The Anne Frank House.
Last week, I joined the never-ending line of pilgrims of memory waiting their turn to walk in Anne’s shoes — if only for a few moments. The teary-eyed 30-something woman in front of me clutched her well-worn copy of Anne’s diary in Korean as we slowly ascended to the attic within whose walls a young Jewish girl penned her inner thoughts as she dared to hope of a bright future that never came.
But if millions flock to Anne’s hiding place to pay homage to one beautiful Jewish girl murdered by the Nazis, too many people in The Netherlands today and across Europe show no such respect for living Jews.
To the contrary:
The Anne Frank Foundation reported severe anti-Semitic acts have increased by more than 50 percent, with 2,700 incidents reported overall in 2011. MDI, a group that tracks Internet hate lists anti-Semitism/Holocaust denial as accounting for 28 percent of online hate in 2012, with sites targeting Muslims (who outnumber Dutch Jews by 20 to 1) at 18 percent.
[Related: The only known video footage of Anne Frank]
On the political front, parliamentarians of the Freedom party, led by Geert Wilders, have proposed legislation to ban shechita, Jewish ritual slaughter.
The Dutch collective memory of their own complicated record during World War II is increasingly wobbly:
*The municipality of the village of Bronckhorst has decided that its official delegation on National Memorial Day on May 4 will also honor fallen soldiers of Nazi Germany who are buried in the village, in addition to the Dutch dead.
* Jews from Amsterdam who survived the Holocaust, either in hiding or in Nazi concentration camps, were later fined for failing to pay taxes during the Nazi occupation. According to the Dutch paper, Het Parool, many Jews had their homes confiscated, ostensibly for failing to pay taxes and those homes were then given to members of the Dutch Nazi Party. For years after WWII, city officials continued trying to collect taxes from the few Jews lucky enough to have survived the Shoah.
*Last year the Dutch Prime Minister reiterated the government’s refusal to apologize for the apathy that the Dutch government-in-exile demonstrated toward the roundup and murder of most of the country’s Jews during the Holocaust. Why? The Jewish community had not asked for one he argued. Almost all other European governments have since apologized or admitted guilt for the conduct of authorities under Germany’s occupation.
As for Israel, there seems to be much “moral clarity”.
Over 38 percent of Dutch respondents to a poll conducted by the respected Ebert Foundation said they believed that Israel intends to carry out a war of extermination against Palestinians, the way the Germans exterminated the Jews!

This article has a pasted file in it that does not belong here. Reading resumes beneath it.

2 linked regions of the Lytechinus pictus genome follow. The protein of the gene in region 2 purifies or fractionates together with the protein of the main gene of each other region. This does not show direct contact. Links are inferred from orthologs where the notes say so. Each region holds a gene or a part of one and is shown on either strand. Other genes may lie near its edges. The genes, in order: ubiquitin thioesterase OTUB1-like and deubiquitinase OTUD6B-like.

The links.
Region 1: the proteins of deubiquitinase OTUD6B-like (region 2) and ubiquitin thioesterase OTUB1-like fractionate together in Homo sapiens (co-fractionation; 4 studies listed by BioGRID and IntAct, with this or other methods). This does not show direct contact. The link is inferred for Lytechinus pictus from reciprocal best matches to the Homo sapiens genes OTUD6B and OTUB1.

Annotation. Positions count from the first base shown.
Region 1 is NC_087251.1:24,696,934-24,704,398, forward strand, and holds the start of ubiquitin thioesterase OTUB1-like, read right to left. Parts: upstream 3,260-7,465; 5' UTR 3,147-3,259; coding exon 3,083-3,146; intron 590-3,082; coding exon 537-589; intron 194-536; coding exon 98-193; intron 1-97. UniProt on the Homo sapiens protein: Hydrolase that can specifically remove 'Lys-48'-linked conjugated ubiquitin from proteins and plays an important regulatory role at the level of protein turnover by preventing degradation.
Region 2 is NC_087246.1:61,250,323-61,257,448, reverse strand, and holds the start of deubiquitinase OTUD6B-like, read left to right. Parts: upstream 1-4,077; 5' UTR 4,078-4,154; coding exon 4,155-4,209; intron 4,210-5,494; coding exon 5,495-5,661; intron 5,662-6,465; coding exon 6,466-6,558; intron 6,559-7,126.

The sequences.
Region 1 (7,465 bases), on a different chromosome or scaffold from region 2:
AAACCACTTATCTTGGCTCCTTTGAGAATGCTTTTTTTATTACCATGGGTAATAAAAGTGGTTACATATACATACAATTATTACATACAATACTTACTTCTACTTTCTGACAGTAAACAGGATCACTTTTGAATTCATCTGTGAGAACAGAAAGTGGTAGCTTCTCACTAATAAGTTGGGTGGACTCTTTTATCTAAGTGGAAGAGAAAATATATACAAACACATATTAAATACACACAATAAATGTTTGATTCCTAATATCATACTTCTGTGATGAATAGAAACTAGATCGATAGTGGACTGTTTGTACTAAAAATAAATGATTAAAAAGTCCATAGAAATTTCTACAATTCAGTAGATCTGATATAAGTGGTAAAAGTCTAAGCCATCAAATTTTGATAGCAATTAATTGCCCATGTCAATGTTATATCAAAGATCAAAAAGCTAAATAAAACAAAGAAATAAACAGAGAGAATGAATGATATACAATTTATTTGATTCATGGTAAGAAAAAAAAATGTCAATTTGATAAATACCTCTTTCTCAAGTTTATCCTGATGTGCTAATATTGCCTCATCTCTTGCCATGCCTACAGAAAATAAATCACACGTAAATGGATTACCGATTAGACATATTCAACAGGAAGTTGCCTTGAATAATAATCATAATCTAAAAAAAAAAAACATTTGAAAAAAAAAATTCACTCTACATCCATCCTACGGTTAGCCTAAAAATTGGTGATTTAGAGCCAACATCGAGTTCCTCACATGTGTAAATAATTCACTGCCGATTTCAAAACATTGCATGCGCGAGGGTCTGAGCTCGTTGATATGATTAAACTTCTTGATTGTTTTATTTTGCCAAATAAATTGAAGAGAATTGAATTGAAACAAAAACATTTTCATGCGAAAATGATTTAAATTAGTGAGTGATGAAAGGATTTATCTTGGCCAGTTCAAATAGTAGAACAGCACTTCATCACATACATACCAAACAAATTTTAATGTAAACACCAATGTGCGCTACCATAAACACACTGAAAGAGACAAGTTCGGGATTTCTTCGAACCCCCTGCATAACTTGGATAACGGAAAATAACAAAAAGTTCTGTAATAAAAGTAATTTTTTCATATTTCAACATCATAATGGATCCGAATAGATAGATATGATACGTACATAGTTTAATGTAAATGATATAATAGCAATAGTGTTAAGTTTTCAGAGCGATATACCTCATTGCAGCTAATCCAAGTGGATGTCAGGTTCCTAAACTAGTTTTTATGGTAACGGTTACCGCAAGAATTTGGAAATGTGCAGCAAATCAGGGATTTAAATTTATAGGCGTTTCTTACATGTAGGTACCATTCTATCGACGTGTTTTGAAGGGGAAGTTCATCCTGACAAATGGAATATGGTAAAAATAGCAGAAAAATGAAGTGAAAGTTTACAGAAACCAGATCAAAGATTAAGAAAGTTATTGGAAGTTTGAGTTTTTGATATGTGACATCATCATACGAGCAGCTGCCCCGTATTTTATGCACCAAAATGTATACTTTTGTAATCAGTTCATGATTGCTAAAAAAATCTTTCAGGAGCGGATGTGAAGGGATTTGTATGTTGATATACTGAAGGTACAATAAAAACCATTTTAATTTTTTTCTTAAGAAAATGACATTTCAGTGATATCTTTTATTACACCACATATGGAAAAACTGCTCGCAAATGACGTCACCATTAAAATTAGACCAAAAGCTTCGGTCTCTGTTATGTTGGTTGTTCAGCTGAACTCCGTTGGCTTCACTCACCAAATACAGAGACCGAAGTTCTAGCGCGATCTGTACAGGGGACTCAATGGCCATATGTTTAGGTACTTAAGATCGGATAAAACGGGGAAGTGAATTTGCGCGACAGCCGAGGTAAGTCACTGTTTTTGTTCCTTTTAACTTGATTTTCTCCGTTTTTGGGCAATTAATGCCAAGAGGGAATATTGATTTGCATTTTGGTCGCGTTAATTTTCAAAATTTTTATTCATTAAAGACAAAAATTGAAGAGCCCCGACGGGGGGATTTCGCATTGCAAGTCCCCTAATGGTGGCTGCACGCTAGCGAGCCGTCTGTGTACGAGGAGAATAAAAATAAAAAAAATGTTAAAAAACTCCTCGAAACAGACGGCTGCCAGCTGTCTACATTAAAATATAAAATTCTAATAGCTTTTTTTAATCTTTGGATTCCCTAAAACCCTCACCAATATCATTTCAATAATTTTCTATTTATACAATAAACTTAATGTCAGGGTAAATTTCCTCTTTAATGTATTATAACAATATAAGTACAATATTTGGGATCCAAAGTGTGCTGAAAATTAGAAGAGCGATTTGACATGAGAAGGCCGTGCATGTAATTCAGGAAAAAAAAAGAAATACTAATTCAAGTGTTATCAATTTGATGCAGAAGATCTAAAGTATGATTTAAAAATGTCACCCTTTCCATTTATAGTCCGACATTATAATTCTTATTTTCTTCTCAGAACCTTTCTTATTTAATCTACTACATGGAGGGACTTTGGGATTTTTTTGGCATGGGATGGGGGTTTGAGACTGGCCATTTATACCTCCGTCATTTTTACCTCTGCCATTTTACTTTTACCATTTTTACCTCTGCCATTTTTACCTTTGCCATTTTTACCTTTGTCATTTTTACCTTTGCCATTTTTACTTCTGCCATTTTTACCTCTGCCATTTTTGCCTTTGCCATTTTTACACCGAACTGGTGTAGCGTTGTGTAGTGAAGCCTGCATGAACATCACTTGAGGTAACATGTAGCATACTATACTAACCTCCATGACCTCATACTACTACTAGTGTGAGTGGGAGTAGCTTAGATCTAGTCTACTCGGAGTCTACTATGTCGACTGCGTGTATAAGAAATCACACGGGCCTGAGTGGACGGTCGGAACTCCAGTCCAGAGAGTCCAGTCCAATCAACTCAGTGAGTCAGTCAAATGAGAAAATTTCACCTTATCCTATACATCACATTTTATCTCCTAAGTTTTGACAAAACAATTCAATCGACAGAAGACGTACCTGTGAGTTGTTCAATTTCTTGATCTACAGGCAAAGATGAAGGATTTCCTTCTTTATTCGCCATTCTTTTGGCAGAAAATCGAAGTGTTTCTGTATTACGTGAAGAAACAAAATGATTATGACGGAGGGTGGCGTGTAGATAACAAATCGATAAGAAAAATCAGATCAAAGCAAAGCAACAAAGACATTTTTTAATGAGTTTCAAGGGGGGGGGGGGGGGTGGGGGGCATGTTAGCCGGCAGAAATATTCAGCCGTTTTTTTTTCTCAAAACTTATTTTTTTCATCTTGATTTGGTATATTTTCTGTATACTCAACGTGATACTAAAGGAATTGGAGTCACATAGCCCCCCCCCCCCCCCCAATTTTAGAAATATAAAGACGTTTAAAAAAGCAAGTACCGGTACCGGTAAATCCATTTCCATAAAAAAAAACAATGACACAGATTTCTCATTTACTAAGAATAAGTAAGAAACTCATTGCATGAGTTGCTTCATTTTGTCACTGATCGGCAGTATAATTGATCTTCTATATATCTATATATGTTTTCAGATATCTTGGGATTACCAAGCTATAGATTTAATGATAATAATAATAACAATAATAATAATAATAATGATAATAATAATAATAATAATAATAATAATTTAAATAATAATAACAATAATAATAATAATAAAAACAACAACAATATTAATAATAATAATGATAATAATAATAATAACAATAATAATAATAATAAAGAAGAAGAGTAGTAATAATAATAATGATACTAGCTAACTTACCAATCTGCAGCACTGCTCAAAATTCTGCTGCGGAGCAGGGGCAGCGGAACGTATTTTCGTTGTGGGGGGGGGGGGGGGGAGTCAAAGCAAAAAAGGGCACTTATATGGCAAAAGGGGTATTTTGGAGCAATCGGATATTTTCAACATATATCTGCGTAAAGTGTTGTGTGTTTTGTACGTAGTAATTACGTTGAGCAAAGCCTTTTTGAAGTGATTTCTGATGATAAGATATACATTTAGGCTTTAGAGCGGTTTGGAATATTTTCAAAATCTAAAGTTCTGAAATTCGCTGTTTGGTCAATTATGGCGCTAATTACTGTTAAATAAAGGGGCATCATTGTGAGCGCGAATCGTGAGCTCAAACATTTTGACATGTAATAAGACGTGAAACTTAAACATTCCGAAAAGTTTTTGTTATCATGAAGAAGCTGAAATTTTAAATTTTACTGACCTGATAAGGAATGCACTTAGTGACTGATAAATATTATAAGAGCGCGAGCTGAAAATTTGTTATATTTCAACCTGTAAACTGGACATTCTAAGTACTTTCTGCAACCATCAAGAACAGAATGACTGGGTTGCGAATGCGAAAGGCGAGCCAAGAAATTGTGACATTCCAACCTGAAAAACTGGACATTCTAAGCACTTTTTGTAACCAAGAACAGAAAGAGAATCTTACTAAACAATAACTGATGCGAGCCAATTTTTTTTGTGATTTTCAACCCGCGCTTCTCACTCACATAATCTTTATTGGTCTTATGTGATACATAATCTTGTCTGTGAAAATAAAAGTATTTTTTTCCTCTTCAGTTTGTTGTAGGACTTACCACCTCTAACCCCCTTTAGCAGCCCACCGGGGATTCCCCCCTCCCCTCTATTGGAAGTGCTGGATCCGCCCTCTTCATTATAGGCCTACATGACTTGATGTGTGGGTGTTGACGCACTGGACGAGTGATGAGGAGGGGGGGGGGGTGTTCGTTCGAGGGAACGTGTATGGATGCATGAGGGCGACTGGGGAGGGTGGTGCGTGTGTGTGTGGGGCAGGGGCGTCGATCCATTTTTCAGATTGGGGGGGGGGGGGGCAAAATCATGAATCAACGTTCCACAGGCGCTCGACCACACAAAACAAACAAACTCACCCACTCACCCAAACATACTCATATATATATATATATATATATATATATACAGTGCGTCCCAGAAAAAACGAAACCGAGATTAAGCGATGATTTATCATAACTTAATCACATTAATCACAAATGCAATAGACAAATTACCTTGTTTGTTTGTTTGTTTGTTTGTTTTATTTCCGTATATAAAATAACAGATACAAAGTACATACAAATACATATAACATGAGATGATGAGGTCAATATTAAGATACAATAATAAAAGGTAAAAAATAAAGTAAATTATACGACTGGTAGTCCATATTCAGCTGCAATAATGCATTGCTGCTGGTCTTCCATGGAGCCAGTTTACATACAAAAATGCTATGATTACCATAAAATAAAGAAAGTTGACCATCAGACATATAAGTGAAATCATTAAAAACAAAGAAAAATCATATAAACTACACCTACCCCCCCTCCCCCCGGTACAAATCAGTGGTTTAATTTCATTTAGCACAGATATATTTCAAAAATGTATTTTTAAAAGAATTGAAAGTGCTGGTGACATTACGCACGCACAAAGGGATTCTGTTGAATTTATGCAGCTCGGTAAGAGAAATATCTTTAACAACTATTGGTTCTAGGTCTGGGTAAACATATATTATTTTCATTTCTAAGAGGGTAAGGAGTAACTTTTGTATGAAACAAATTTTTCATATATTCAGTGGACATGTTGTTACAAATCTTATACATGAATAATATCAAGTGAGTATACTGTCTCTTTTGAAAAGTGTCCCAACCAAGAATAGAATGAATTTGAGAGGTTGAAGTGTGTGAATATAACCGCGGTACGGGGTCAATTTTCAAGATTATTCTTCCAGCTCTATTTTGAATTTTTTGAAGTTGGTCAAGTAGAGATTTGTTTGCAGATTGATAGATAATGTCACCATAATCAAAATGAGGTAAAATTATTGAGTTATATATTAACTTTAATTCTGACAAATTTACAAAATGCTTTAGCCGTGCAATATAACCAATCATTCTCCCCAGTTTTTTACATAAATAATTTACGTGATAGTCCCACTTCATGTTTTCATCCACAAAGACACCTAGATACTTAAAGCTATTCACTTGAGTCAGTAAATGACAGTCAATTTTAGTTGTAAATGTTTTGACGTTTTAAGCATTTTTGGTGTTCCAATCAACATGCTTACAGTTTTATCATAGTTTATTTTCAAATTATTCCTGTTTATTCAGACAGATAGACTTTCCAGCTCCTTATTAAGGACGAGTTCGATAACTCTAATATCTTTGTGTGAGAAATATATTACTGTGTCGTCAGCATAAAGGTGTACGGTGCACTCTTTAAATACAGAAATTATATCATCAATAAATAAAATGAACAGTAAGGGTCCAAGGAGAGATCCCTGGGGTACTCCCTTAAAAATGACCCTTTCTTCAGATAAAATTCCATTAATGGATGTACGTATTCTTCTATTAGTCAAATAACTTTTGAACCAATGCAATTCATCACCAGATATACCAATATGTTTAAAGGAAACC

The Dutch government wants legislation imposing labels on all products from the disputed West Bank. No such law has been proposed for products from Tibet, Turkish-occupied Cyprus, or disputed parts of the Sahara occupied by Morocco.
For a decade now, European polls, including those conducted by the European Commission and the BBC, consistently rank Israel among the top threats to peace in the world. In neighboring Germany, respected authors and media pundits see Israel -- not Iran -- as a nuclear threat to the world. So in some ways, the Der Stuermer-like cartoon that appeared this week in a prominent Dutch newspaper shouldn’t surprise us. Alongside the nuke-threatening North Korean leader, is the real menace to the world, Israel-depicted as the conniving bald-faced lying, hooked-nosed Chasidic Jew.
While I raised these issues with the Deputy Prime Minister of the Netherlands, parliamentarians, and the media, the main reason for my visit was to show solidarity with a true Dutch hero — a Muslim, Mehmet Sahin.
A Dutch Muslim doctoral student, Sahin works with youth in the city of Arnhem. A few weeks ago he interviewed a group of Dutch-Turkish youth on Nederlands TV2, during which several declared their unabashed hatred of Jews and open admiration of Hitler. “What Hitler did to the Jews is fine with me,” one said. “Hitler should have killed all the Jews,” said another, adding, “What Hitler said about Jews is that there will be one day when you see that I am right that I killed all the Jews. And that day will come.”
Story continues after the jump.
A shocked Sahin made the mistake of committing on air to do whatever it took to remove the hatred from these teens. The result? Denunciation by his community leaders at Friday prayers at their local mosque for having the audacity to stand up against anti-Semitism, denunciation as a “Jew” by neighbors, and death threats.
The police have done virtually nothing to punish his tormentors, and he and his newlywed wife were literally forced into hiding.
I told Dutch officials that Sahin should be hailed as a role model for the people of the Netherlands, not relegated to the anonymity of a Witness Protection Program.
Recently, Sahin wrote:
“Within a couple of days, I will move to another city of the Netherlands. My personal situation/story is a shame of the European civilization because it is inconceivable that such barbarism can occur in this country. After what happened in the last three weeks, I understood the eternal loneliness and pain of the Jewish population. In the rest of my life, I will tell the whole world that we all must resist this aggression…”
A few days ago I presented Mehmet Sahin with more than 500 messages of solidarity from around the world. I invite you to add yours c/o firstname.lastname@example.org.
What becomes of Mehmet Sahin will inform us about the future course of Dutch society: Will it be true to Anne Frank’s vision of a better world or to the infamy of those Dutch collaborators who sealed her fate.